Monday, June 23, 2008

Rescuing Robin

Last week, Fischer and I were out playing in the yard early in the morning, when we noticed a slew of birds in the garden... eating. I am convinced that they ate many of our seeds before they had a chance to sprout, and now they are eating our strawberries that are starting to turn red. I yelled at them, but they didn't budge, the dogs barked at them... didn't phase them. They have come to realize that the chain link fence around the garden protects them from being bothered while feasting at our salad bar. So... (now look away if you don't want to find out what kind of cruel, thoughtless and horrible thing I did next)... I opened the gate and sent Kaia in to chase them away. They were suppose to startle and fly away.

One baby robin was not so quick and instead hurled herself through the chain link fence and across the yard. But, Kaia is quick for a 92 pound slug... she chased the little bird all around until she finally heard me screaming "STOP!!!!!!" Kaia backed away and the bird didn't move. Oh no! I went to look at it and its wing was splayed funny and it was frozen there staring at me. Oh crap! Kaia broke it! So I put Kaia and Sophie in the house and Fisch and I went to get a box and call the vet. The vet is licenced to deal with it. They told me to call the aviary. We grab a box, paused for a moment to decide whether to grab the camera (as any good blogger would) and ran back out. It was gone! Fisch and I searched the yard... nothing. I brought the dogs back out to search... nothing.

One week later (today), Andy spotted the poor baby in the weeds by the basketball court (not far from the last place I saw it). I grabbed the box and some gloves and scooped it up (very easily) and brought it into the house. Called the Aviary, they told me to call a nature center over an hour away. The nature center has a wild bird rehab and asked me to bring it in as soon as possible.
Fisch and I jumped in the car with the scared little robin and 2 hours later (traffic and construction) found ourselves at the giant nature center. The rehab part was so small. I mean, closet sized. It was a tiny narrow room with three workers and oodles and oodles of cages covered partly with towels. (It was surprisingly quiet in there). They opened the box and checked out the babe, to find that she had puncture wounds (bite marks) in her chest muscle, which is why she couldn't fly. The wound was already infected. They gave her antibiotics while I stood there and spend some time cleaning her up. They said she'd rest there and heal, and then they'd set her free. She was almost old enough to be on her own.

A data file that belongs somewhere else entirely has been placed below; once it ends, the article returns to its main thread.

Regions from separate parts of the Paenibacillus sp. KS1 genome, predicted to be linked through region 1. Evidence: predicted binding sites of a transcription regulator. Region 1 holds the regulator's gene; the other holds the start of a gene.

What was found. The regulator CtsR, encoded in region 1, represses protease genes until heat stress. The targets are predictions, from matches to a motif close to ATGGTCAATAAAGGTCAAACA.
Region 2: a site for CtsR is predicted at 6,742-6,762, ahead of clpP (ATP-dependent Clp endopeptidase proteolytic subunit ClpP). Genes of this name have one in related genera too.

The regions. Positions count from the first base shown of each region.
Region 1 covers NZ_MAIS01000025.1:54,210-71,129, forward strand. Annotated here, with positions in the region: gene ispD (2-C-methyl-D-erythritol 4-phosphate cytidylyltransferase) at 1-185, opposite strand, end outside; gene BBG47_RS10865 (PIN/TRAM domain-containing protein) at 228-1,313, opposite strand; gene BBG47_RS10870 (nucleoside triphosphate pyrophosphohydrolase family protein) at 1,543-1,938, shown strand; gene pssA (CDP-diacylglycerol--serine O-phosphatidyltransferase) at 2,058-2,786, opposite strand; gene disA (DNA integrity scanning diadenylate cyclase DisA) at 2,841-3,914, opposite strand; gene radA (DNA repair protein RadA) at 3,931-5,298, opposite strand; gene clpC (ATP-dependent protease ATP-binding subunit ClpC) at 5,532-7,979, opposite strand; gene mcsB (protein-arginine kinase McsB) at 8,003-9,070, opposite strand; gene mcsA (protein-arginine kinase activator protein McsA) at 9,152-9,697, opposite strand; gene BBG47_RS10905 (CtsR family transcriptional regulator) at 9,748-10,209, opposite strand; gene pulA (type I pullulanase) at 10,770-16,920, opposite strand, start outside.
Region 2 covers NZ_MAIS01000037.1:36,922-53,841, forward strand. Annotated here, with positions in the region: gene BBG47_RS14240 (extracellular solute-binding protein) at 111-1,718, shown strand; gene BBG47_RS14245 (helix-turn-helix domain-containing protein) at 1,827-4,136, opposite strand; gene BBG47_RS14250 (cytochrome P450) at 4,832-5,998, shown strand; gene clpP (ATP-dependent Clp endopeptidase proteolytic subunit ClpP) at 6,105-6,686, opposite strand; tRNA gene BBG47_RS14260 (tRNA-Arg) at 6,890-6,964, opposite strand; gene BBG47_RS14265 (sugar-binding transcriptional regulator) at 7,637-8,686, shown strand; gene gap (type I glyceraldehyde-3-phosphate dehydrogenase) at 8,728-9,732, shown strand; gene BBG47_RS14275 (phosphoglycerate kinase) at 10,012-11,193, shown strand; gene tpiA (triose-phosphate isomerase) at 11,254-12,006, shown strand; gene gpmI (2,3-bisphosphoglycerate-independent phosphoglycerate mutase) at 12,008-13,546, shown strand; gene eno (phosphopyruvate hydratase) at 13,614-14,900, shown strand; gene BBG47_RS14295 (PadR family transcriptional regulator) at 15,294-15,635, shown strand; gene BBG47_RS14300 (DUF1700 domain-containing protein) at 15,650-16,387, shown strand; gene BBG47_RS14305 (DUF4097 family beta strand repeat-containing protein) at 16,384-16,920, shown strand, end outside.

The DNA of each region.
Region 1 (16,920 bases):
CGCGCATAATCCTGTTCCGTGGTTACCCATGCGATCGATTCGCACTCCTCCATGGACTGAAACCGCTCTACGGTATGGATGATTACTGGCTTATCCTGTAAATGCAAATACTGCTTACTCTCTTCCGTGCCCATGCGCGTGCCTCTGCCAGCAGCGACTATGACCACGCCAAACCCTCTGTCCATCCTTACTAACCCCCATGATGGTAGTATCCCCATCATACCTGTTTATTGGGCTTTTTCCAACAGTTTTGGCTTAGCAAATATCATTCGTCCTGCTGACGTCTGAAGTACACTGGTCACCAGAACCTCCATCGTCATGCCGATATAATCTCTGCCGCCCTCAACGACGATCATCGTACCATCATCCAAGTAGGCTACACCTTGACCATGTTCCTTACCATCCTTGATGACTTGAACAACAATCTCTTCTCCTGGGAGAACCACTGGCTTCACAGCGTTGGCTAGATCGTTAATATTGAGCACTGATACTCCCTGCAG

Happy ending? Sort of. Although the little bird will probably be just fine I couldn't help but worry about the rehab place itself. It runs solely on private donations. There were hundreds of birds in there being treated. The staff works tirelessly to give them the care that they need. The rehabilitation specialist had gone home the night before at 2am and was expecting to do the same today. This is the ONLY wild bird rehab in the North half of the state and possibly in the entire state. I had found an exotic pet hospital that would have taken the bird, but I would have had to pay for it. $40 for the exam, $60 for the x-ray, let alone the treatments to follow.
After we walked out the door of the rehab, a woman followed by a herd of kids walked in each carrying a very tiny sick duckling. A few minutes later, we passed a man heading that way carrying another robin in a box.
The rehab accepts monetary donations (of course) but also had a long list of donate-able supplies. I'll be getting the word out to put a package together for them. If you live by me, expect an email. If you don't, check into your local shelters and wild rehabilitation centers and see what they need. Seriously the list had paper towels, cotton balls, tweezers, towels, sheets, etc. I'm sure we all have something at home to help. I was just kicking myself for giving our kennel carriers to the thrift store recently. They can always use more cages to give the birds a place to get well.

This is one of those times when, no-you can't fix the problem, but every little bit helps.

1 comment:

Jessica said...

Was it the good old Ogden Nature Center ? I have been on many a field trip there! Let me know what you need for your kit. I would be happy to help out!